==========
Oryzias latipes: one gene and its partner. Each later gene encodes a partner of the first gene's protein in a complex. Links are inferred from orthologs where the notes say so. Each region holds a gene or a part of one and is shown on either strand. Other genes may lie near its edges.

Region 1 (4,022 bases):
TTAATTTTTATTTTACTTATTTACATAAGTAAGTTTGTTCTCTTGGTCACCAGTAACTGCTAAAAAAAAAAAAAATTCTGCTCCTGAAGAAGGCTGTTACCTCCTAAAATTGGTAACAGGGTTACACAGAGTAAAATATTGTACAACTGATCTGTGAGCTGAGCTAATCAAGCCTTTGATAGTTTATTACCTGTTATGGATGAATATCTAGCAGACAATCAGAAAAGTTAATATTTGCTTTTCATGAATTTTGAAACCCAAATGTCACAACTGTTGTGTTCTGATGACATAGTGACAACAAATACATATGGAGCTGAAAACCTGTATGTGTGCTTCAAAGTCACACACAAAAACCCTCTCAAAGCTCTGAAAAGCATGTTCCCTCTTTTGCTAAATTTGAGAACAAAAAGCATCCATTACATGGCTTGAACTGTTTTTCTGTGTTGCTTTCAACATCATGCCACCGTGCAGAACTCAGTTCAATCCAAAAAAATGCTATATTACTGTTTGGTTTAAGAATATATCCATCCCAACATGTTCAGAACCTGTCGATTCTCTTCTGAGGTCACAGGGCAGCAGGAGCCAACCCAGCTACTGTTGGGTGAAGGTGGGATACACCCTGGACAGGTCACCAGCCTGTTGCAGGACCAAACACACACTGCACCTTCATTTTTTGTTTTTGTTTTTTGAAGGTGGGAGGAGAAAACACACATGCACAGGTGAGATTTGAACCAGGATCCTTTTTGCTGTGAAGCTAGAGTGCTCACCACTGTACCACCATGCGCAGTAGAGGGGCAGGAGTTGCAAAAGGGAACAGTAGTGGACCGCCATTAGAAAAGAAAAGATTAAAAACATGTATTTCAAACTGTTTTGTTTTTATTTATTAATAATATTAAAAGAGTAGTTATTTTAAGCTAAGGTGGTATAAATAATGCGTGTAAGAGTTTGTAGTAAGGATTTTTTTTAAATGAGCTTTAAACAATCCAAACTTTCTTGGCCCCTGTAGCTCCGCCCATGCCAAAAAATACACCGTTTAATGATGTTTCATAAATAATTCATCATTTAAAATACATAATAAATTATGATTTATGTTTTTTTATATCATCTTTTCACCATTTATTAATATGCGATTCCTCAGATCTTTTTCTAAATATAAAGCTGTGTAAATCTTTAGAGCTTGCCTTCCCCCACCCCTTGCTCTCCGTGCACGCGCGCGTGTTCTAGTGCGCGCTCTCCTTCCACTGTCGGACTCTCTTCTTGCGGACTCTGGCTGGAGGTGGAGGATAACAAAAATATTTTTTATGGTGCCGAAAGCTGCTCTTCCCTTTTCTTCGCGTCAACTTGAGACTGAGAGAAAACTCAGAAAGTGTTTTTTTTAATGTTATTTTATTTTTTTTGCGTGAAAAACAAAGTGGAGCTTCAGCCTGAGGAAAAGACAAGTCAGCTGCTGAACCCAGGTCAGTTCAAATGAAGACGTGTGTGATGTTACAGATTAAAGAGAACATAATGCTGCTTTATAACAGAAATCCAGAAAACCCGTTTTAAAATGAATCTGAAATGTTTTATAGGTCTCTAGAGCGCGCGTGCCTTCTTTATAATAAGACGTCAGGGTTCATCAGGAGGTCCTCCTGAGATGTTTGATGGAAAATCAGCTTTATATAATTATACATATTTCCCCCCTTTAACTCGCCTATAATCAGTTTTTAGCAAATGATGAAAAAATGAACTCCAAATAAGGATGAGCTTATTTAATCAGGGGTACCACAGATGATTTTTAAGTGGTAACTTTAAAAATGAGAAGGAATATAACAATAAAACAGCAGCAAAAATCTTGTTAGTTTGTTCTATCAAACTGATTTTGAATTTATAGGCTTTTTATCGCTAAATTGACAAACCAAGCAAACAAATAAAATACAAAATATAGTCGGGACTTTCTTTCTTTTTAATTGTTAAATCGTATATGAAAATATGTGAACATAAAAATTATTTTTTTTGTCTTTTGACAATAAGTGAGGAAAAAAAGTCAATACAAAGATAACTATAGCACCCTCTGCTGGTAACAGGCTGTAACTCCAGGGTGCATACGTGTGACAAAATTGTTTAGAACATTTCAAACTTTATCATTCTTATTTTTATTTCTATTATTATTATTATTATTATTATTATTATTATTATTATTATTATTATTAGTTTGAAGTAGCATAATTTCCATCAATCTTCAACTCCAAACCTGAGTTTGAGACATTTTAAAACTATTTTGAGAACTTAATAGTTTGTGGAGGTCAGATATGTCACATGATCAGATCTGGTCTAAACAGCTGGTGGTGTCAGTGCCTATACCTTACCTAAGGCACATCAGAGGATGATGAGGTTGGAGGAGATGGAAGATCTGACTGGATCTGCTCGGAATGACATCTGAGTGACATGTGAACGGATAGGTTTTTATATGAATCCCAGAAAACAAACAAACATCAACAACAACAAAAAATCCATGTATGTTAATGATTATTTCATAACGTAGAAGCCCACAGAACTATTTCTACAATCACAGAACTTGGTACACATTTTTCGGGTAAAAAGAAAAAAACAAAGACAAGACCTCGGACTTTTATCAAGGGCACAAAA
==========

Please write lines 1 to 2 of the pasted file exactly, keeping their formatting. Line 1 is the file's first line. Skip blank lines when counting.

Oryzias latipes: one gene and its partner. Each later gene encodes a partner of the first gene's protein in a complex. Links are inferred from orthologs where the notes say so. Each region holds a gene or a part of one and is shown on either strand. Other genes may lie near its edges.

Region 1 (4,022 bases):